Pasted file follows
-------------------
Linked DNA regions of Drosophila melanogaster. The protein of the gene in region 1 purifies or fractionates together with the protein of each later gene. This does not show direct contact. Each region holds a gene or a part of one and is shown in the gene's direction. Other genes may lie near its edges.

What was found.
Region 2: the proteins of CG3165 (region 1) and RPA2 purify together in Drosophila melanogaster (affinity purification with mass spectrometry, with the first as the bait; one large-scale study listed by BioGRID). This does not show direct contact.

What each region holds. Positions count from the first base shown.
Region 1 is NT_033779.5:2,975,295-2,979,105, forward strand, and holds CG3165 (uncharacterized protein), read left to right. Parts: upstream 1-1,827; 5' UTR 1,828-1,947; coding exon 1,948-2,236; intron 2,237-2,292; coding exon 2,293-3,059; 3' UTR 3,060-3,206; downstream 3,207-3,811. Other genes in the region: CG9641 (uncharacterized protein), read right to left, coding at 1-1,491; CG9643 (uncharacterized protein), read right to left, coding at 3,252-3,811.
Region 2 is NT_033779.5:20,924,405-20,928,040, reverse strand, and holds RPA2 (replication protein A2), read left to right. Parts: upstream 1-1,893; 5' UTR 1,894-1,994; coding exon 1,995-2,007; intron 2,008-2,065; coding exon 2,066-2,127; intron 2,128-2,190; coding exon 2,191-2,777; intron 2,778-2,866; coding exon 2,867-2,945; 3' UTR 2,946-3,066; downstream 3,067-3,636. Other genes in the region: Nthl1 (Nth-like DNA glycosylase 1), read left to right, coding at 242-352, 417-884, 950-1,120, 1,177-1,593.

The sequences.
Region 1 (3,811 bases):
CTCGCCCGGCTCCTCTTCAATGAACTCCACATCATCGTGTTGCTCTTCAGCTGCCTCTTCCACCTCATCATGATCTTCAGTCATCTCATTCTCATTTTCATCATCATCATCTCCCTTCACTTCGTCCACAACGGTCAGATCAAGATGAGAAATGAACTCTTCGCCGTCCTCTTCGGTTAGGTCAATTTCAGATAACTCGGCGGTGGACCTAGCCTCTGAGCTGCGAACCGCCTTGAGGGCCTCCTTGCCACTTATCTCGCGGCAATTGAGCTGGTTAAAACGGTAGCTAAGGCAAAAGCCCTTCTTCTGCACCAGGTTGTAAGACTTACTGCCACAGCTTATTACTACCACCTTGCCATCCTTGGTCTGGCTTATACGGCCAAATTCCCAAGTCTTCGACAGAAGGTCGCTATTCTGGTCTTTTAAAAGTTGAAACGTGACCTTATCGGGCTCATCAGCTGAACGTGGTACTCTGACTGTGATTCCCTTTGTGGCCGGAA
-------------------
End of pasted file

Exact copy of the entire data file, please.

Linked DNA regions of Drosophila melanogaster. The protein of the gene in region 1 purifies or fractionates together with the protein of each later gene. This does not show direct contact. Each region holds a gene or a part of one and is shown in the gene's direction. Other genes may lie near its edges.

What was found.
Region 2: the proteins of CG3165 (region 1) and RPA2 purify together in Drosophila melanogaster (affinity purification with mass spectrometry, with the first as the bait; one large-scale study listed by BioGRID). This does not show direct contact.

What each region holds. Positions count from the first base shown.
Region 1 is NT_033779.5:2,975,295-2,979,105, forward strand, and holds CG3165 (uncharacterized protein), read left to right. Parts: upstream 1-1,827; 5' UTR 1,828-1,947; coding exon 1,948-2,236; intron 2,237-2,292; coding exon 2,293-3,059; 3' UTR 3,060-3,206; downstream 3,207-3,811. Other genes in the region: CG9641 (uncharacterized protein), read right to left, coding at 1-1,491; CG9643 (uncharacterized protein), read right to left, coding at 3,252-3,811.
Region 2 is NT_033779.5:20,924,405-20,928,040, reverse strand, and holds RPA2 (replication protein A2), read left to right. Parts: upstream 1-1,893; 5' UTR 1,894-1,994; coding exon 1,995-2,007; intron 2,008-2,065; coding exon 2,066-2,127; intron 2,128-2,190; coding exon 2,191-2,777; intron 2,778-2,866; coding exon 2,867-2,945; 3' UTR 2,946-3,066; downstream 3,067-3,636. Other genes in the region: Nthl1 (Nth-like DNA glycosylase 1), read left to right, coding at 242-352, 417-884, 950-1,120, 1,177-1,593.

The sequences.
Region 1 (3,811 bases):
CTCGCCCGGCTCCTCTTCAATGAACTCCACATCATCGTGTTGCTCTTCAGCTGCCTCTTCCACCTCATCATGATCTTCAGTCATCTCATTCTCATTTTCATCATCATCATCTCCCTTCACTTCGTCCACAACGGTCAGATCAAGATGAGAAATGAACTCTTCGCCGTCCTCTTCGGTTAGGTCAATTTCAGATAACTCGGCGGTGGACCTAGCCTCTGAGCTGCGAACCGCCTTGAGGGCCTCCTTGCCACTTATCTCGCGGCAATTGAGCTGGTTAAAACGGTAGCTAAGGCAAAAGCCCTTCTTCTGCACCAGGTTGTAAGACTTACTGCCACAGCTTATTACTACCACCTTGCCATCCTTGGTCTGGCTTATACGGCCAAATTCCCAAGTCTTCGACAGAAGGTCGCTATTCTGGTCTTTTAAAAGTTGAAACGTGACCTTATCGGGCTCATCAGCTGAACGTGGTACTCTGACTGTGATTCCCTTTGTGGCCGGAA